Sunday, September 28, 2008

William R. Rhodes

William R. Rhodes was born about 1818 in Tennessee. He married Amanda Lindsey (daughter of Charles Lindsey and Mary Polly Bennett) about 1840 in Tennessee. Amanda was born about 1820 in Alabama.
McCaslin: "William R. Rhodes ... preempted 320 acres in Cooke County. He doubled his property on December 24, 1856, by purchasing 320 acres, on which he paid his first taxes in Cooke County in 1857. . . He joined the Frontier Regiment on March 11, 1862."
Richard B. McCaslin, "Tainted Breeze, The Great Hanging at Gainesville, Texas, 1862" (Baton Rouge, Louisiana: Louisiana State University Press, 1994).

"He had a nice family"
 James L. Clark wrote this information about Rhodes:
"One of our near neighbors was William Rhodes. He (came) from North Carolina here (Note: Census records indicate that William Rhodes was born in Tennessee not North Carolina.), an got 320 acres of land as a homestead from the state. He had a nice familey an his oaldest boy belong to the same company that I belonged to. Now Rhodes sold land to a man by the name of Eli Scott a bout the time the war started. An Scott moved to the land an was murderd while he lived on the land. He Scott (came) from California here, an had a big famley, and was nice foalks. Him an Rhodes were hung the same day. Tha are boath buried on the Rhodes survey, now owned by Sam McClerran."
page 113, From a letter James Lemuel wrote to his parents: "Pe Rodes has the measels. With this exception the Cooke County Boys are all well... tell Pe Rodeses folks he sends his best love and respects to them."
Clark, James Lemuel; Edited by L.D. Clark, Civil War Recollections of James Lemuel Clark, Texas A&M University Press, College Station, Texas 77843, Page 109, 113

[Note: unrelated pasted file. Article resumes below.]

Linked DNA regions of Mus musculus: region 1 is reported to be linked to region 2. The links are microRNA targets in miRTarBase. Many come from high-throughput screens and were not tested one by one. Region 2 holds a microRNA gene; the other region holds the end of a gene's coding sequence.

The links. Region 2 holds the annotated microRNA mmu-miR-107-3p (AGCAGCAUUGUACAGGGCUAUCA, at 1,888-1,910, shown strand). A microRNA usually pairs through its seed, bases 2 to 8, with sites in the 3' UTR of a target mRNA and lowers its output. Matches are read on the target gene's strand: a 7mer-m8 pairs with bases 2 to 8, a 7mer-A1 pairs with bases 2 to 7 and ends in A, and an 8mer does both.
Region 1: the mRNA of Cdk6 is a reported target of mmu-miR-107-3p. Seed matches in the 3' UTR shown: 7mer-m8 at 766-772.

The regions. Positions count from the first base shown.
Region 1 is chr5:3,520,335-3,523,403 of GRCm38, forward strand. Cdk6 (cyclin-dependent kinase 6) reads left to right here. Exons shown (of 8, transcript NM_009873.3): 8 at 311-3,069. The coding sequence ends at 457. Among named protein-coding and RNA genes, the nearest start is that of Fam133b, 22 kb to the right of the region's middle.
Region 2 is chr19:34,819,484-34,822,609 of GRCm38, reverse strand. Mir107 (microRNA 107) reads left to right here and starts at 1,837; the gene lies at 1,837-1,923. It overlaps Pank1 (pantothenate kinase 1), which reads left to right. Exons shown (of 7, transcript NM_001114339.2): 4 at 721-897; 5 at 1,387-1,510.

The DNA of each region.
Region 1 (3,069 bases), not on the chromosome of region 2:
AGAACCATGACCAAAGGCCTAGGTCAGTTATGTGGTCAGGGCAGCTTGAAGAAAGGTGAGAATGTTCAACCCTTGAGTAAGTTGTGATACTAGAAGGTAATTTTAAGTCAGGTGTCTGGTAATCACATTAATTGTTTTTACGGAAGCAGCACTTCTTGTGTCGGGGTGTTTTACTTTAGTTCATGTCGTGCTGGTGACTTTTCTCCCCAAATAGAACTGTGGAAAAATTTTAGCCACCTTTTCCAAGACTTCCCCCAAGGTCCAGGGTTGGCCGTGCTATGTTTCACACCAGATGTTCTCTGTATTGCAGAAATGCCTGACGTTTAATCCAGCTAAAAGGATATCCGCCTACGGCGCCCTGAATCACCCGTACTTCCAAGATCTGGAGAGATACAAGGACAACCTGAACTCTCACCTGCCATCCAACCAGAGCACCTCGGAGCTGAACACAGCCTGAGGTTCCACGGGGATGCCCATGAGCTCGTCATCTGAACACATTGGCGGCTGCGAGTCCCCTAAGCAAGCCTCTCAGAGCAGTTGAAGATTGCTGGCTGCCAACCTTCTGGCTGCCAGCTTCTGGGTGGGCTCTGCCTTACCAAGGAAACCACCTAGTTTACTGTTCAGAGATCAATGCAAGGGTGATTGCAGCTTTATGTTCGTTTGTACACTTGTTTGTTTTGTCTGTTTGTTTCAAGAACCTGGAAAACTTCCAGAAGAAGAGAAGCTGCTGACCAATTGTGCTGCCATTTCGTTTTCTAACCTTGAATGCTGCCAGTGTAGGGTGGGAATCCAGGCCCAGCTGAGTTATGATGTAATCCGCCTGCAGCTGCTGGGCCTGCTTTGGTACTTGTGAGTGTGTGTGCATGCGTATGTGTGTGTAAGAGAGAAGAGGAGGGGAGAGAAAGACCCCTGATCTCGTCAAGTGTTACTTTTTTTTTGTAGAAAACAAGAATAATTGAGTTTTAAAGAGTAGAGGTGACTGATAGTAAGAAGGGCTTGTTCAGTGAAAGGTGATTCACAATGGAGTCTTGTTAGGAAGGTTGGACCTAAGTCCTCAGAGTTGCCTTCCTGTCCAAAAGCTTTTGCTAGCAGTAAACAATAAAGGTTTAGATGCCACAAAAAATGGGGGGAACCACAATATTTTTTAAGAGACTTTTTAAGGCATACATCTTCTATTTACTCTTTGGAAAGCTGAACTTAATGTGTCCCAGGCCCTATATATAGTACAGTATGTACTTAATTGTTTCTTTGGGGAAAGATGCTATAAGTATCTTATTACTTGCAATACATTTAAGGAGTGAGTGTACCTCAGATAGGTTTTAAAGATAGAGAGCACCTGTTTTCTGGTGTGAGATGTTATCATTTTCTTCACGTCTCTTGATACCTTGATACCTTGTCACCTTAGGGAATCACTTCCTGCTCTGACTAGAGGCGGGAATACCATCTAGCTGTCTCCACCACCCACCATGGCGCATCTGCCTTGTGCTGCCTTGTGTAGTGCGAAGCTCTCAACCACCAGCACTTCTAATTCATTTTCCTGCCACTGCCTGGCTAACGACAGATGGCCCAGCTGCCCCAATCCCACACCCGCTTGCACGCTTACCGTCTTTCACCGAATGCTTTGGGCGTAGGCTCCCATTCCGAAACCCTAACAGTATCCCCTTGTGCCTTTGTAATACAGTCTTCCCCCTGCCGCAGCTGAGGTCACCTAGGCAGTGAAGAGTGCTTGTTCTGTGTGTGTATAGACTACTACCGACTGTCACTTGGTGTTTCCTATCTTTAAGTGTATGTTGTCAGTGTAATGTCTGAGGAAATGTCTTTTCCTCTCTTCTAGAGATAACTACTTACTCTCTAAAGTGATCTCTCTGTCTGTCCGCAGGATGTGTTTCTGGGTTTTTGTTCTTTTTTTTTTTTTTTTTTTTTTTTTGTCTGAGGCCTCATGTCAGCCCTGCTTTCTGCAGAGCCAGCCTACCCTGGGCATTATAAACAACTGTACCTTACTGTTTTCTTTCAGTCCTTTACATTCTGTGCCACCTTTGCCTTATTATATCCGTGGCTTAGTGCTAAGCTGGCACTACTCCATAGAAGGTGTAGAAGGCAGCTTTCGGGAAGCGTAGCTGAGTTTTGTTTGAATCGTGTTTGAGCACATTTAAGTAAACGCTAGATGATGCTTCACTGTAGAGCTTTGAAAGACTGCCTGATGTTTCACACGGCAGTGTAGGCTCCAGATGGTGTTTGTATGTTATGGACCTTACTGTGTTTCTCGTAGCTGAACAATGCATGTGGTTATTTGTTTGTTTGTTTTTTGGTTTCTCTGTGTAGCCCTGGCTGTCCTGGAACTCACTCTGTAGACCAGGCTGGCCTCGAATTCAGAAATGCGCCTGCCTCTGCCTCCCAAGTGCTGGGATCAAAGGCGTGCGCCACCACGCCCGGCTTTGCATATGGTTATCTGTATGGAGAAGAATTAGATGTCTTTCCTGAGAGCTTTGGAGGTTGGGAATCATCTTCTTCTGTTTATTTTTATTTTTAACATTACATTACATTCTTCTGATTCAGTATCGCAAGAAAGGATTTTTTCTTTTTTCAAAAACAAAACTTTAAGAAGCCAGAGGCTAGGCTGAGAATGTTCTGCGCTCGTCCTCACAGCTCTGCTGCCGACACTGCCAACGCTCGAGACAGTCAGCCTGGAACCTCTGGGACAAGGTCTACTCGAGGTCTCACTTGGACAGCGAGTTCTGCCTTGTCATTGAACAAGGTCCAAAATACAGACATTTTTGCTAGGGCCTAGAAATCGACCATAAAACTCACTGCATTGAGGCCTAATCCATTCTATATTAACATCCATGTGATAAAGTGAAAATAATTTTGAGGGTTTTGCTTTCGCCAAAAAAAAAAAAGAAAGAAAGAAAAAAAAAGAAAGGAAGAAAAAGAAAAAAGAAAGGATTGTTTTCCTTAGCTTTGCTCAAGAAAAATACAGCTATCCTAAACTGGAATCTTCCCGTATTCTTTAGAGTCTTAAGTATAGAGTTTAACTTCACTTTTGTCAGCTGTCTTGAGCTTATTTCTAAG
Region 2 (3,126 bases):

William Rhodes appears to have had a son fighting in the Confederate Army when he was hanged by the Confederates.
Question?? Which of Rhodes' sons joined the Confederate Army Company that Clark referred to in the above statement and had the nickname of "Pe"??

According to Diamond's account of the trial, Rhodes was tried in a group trial with eleven other men: The State vs. C. A. Jones("HumpBack"), James Powers ("Carpenter"), Eli M. Scott, Thomas Baker ("Old Man"), Geo W Anderson, Abraham McNeese, Henry Cochran ("30"), C.F. Anderson, Wm Wernell, B.F. Barnes ("35 or 40"), Wm Rodes, and N. M. Clark ("25"). Disloyalty & Treason. The testimony against the above mentioned conspirators corresponds with the testimony herein before produced on the trial of Childs, Fields, Harper, Lock, and others. They all acknowledged their connection with the organization, and made full confession of their guilt at the gallows."
George Washington Diamond's Account of the Great Hanging at Gainesville, 1862, Manuscripte Edited by Sam Acheson and Julie, The Southwestern Historical Quarterly, Vol. LXVI, January, 1963, No. 3, pages 331-414, pg .397.

Amanda and William R. Rhodes began having children in Shelby County, Republic of Texas in about 1842.  In 1850, they are in Shelby County, and in the 1860 Census, they are in Cooke County, Texas. William lists his occupation as a farmer.

Amanda was left with nine (9) children to raise after the death of her husband. The youngest child was only six months old. Sometime after the hanging of her husband, Amanda moved to Stephens County, Texas with her children.  It may be that Amanda felt her family would be in a safer environment by moving them away from Cooke County.  Many of the widows who stayed in Cooke County were threatened and harassed by confederates.
William and Amanda had the following children:
1. Charity Armitta Rhodes was born on 28 Jun 1842 in Texas. She died on 26 Oct 1928 in Eastland, Texas. She was buried in Oakland Cemetery, Eastland, Texas.
From the 1870 United States Federal Census for Stephens County, Texas, page 2, household number 8, lines 15 through 24: Charity Boggs is listed as 28 years of age, and a seamstress, living in the household of her mother, Amanda Rhoade, age 45. In the same household is David Rhoade, age 19. Daniel Rhoade, age 14. Delia
Lane Rhoade, age 12. Martha Ann Rhoade, age 8. William Boggs, age 11. Thomas Boggs,age 8. James Boggs, age 6. And Pennington Boggs, age 1. This shows that after Charity's husband died, she indeed went to live with her mother, near Pickettville in Stephens County. She married two more times, first to a man named Lafayette
Deweese, and later to a man named John Quincy Adams Funderburgh.
Charity married Thomas Boone Boggs on 7 Jun 1858 in , Cooke, Texas. Thomas was born on 14 Mar 1832 in Winchester, Clark, Kentucky. He died on 3 Mar 1868 in Fort Muggainsville, Moran, Shackleford, Texas.